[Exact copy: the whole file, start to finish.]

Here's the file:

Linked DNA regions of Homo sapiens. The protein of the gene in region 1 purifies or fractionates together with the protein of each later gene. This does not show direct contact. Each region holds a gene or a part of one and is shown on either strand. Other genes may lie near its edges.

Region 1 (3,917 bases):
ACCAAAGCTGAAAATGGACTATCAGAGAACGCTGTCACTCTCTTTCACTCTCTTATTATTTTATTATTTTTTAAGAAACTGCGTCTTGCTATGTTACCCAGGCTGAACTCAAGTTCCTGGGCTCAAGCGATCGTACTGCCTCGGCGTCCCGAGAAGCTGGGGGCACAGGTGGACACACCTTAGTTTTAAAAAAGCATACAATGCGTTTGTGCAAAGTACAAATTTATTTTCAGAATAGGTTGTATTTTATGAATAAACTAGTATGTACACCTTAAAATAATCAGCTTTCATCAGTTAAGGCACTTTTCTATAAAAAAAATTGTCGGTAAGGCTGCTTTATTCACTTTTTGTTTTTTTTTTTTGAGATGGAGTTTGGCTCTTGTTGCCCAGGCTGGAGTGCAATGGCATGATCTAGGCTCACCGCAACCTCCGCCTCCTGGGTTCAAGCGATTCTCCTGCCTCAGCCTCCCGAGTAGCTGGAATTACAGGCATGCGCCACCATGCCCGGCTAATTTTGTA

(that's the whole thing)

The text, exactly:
Linked DNA regions of Homo sapiens. The protein of the gene in region 1 purifies or fractionates together with the protein of each later gene. This does not show direct contact. Each region holds a gene or a part of one and is shown on either strand. Other genes may lie near its edges.

Region 1 (3,917 bases):
ACCAAAGCTGAAAATGGACTATCAGAGAACGCTGTCACTCTCTTTCACTCTCTTATTATTTTATTATTTTTTAAGAAACTGCGTCTTGCTATGTTACCCAGGCTGAACTCAAGTTCCTGGGCTCAAGCGATCGTACTGCCTCGGCGTCCCGAGAAGCTGGGGGCACAGGTGGACACACCTTAGTTTTAAAAAAGCATACAATGCGTTTGTGCAAAGTACAAATTTATTTTCAGAATAGGTTGTATTTTATGAATAAACTAGTATGTACACCTTAAAATAATCAGCTTTCATCAGTTAAGGCACTTTTCTATAAAAAAAATTGTCGGTAAGGCTGCTTTATTCACTTTTTGTTTTTTTTTTTTGAGATGGAGTTTGGCTCTTGTTGCCCAGGCTGGAGTGCAATGGCATGATCTAGGCTCACCGCAACCTCCGCCTCCTGGGTTCAAGCGATTCTCCTGCCTCAGCCTCCCGAGTAGCTGGAATTACAGGCATGCGCCACCATGCCCGGCTAATTTTGTA